The government said yesterday that it would not freeze food prices or set up a price regulator to alleviate the plight of the poor who are finding it hard to survive.
On Monday Cosatu called on the government to freeze the skyrocketing food prices and set up a national price regulating authority to control increases in basic foods.
"There is no intention to set up a food price regulator," said director-general in the Health Department, Thami Mseleku, at a media briefing yesterday.
Instead, Mseleku said, the government was looking at zero rating more foodstuffs and "re-evaluating social grants".
A government task team set up to find solutions to skyrocketing food prices has submitted a report to cabinet.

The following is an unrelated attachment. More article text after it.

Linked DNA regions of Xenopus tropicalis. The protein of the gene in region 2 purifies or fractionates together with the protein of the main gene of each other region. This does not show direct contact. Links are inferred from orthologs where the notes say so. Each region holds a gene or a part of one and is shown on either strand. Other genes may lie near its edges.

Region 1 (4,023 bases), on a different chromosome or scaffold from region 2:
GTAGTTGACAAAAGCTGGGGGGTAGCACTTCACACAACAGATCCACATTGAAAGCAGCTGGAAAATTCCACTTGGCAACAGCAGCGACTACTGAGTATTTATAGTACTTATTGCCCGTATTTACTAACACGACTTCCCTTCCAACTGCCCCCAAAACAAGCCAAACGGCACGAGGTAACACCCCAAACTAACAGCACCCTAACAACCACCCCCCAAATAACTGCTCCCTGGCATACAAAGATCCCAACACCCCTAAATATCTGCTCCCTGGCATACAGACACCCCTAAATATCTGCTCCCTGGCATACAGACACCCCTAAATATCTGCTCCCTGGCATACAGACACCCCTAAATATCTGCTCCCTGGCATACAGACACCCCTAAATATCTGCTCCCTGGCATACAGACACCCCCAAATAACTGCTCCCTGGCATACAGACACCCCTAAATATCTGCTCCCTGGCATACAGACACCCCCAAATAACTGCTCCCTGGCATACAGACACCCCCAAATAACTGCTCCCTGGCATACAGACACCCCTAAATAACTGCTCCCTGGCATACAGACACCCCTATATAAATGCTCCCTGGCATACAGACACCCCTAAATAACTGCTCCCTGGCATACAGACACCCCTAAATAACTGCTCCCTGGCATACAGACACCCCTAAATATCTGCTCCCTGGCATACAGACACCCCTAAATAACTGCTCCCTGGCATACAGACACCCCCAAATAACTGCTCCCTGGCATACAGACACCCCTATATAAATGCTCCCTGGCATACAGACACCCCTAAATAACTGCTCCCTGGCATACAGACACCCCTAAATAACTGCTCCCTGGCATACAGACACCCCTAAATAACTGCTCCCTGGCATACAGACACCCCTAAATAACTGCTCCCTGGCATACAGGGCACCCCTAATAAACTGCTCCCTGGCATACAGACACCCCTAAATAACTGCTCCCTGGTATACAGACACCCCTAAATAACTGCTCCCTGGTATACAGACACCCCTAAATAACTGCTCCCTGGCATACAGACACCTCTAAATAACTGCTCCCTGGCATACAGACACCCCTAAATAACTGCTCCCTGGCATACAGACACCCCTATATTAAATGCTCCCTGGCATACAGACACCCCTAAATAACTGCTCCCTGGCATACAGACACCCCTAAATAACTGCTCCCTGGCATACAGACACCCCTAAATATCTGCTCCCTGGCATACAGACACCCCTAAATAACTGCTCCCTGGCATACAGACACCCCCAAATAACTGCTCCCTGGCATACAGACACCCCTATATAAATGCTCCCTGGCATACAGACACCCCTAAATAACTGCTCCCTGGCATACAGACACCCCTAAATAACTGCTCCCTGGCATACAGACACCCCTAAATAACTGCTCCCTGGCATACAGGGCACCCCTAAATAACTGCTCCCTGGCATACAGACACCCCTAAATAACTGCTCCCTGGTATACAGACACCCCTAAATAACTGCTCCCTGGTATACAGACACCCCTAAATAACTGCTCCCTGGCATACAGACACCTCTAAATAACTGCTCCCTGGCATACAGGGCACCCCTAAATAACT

Mseleku said this report would be made public "within the next month".
Deputy Minister of Arts, Culture, Science and Technology Ntombazana Botha told the briefing that people living in informal settlements should not be seen as helpless.
"They can use the space around their shacks to grow vegetables," she said.
Health Minister Manto Tshabalala-Msimang said people living in shacks could even plant vegetables in buckets.
Mseleku said that the government could regulate the price of medicines but not of food "because health is not a commodity for the market to determine".
Meanwhile, Tshabalala-Msimang announced that the government would soon introduce free vaccines against viral diarrhoea and pneumonia for babies.
She also said that a new test for multi-drug resistant tuberculosis that produces results within seven days "as opposed to the current three to four months" would be introduced soon.